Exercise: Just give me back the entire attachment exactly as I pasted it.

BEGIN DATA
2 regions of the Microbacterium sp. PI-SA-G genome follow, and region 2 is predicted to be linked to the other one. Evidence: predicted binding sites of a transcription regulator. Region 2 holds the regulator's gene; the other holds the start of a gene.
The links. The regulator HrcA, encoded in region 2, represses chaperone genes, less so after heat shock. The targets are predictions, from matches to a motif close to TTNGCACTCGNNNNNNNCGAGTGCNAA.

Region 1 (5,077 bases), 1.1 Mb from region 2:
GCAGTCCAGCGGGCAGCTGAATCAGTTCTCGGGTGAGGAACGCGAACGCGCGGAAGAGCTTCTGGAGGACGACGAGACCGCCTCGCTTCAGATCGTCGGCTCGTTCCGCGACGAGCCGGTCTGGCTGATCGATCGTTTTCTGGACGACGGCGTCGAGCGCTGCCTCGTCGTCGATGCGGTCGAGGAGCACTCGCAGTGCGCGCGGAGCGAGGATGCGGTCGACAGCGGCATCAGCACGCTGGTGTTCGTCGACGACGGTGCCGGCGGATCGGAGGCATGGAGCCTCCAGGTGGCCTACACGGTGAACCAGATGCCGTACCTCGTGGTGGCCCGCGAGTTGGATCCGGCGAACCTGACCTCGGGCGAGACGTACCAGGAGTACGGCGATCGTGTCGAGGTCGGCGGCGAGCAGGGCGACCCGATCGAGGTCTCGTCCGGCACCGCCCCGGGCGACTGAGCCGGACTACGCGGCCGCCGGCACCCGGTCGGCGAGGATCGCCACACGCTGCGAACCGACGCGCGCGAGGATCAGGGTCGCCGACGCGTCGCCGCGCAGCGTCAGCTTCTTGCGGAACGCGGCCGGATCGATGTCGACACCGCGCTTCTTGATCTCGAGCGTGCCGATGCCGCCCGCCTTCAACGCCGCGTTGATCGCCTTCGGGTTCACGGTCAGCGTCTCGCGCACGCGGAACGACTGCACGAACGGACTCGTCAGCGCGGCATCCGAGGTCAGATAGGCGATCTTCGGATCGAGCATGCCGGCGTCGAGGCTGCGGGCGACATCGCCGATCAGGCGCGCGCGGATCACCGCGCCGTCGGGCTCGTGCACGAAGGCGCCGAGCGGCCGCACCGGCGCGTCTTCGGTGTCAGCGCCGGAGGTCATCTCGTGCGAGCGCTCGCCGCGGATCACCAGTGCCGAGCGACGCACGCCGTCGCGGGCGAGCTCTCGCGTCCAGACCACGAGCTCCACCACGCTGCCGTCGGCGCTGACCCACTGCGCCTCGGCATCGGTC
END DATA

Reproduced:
2 regions of the Microbacterium sp. PI-SA-G genome follow, and region 2 is predicted to be linked to the other one. Evidence: predicted binding sites of a transcription regulator. Region 2 holds the regulator's gene; the other holds the start of a gene.
The links. The regulator HrcA, encoded in region 2, represses chaperone genes, less so after heat shock. The targets are predictions, from matches to a motif close to TTNGCACTCGNNNNNNNCGAGTGCNAA.

Region 1 (5,077 bases), 1.1 Mb from region 2:
GCAGTCCAGCGGGCAGCTGAATCAGTTCTCGGGTGAGGAACGCGAACGCGCGGAAGAGCTTCTGGAGGACGACGAGACCGCCTCGCTTCAGATCGTCGGCTCGTTCCGCGACGAGCCGGTCTGGCTGATCGATCGTTTTCTGGACGACGGCGTCGAGCGCTGCCTCGTCGTCGATGCGGTCGAGGAGCACTCGCAGTGCGCGCGGAGCGAGGATGCGGTCGACAGCGGCATCAGCACGCTGGTGTTCGTCGACGACGGTGCCGGCGGATCGGAGGCATGGAGCCTCCAGGTGGCCTACACGGTGAACCAGATGCCGTACCTCGTGGTGGCCCGCGAGTTGGATCCGGCGAACCTGACCTCGGGCGAGACGTACCAGGAGTACGGCGATCGTGTCGAGGTCGGCGGCGAGCAGGGCGACCCGATCGAGGTCTCGTCCGGCACCGCCCCGGGCGACTGAGCCGGACTACGCGGCCGCCGGCACCCGGTCGGCGAGGATCGCCACACGCTGCGAACCGACGCGCGCGAGGATCAGGGTCGCCGACGCGTCGCCGCGCAGCGTCAGCTTCTTGCGGAACGCGGCCGGATCGATGTCGACACCGCGCTTCTTGATCTCGAGCGTGCCGATGCCGCCCGCCTTCAACGCCGCGTTGATCGCCTTCGGGTTCACGGTCAGCGTCTCGCGCACGCGGAACGACTGCACGAACGGACTCGTCAGCGCGGCATCCGAGGTCAGATAGGCGATCTTCGGATCGAGCATGCCGGCGTCGAGGCTGCGGGCGACATCGCCGATCAGGCGCGCGCGGATCACCGCGCCGTCGGGCTCGTGCACGAAGGCGCCGAGCGGCCGCACCGGCGCGTCTTCGGTGTCAGCGCCGGAGGTCATCTCGTGCGAGCGCTCGCCGCGGATCACCAGTGCCGAGCGACGCACGCCGTCGCGGGCGAGCTCTCGCGTCCAGACCACGAGCTCCACCACGCTGCCGTCGGCGCTGACCCACTGCGCCTCGGCATCGGTC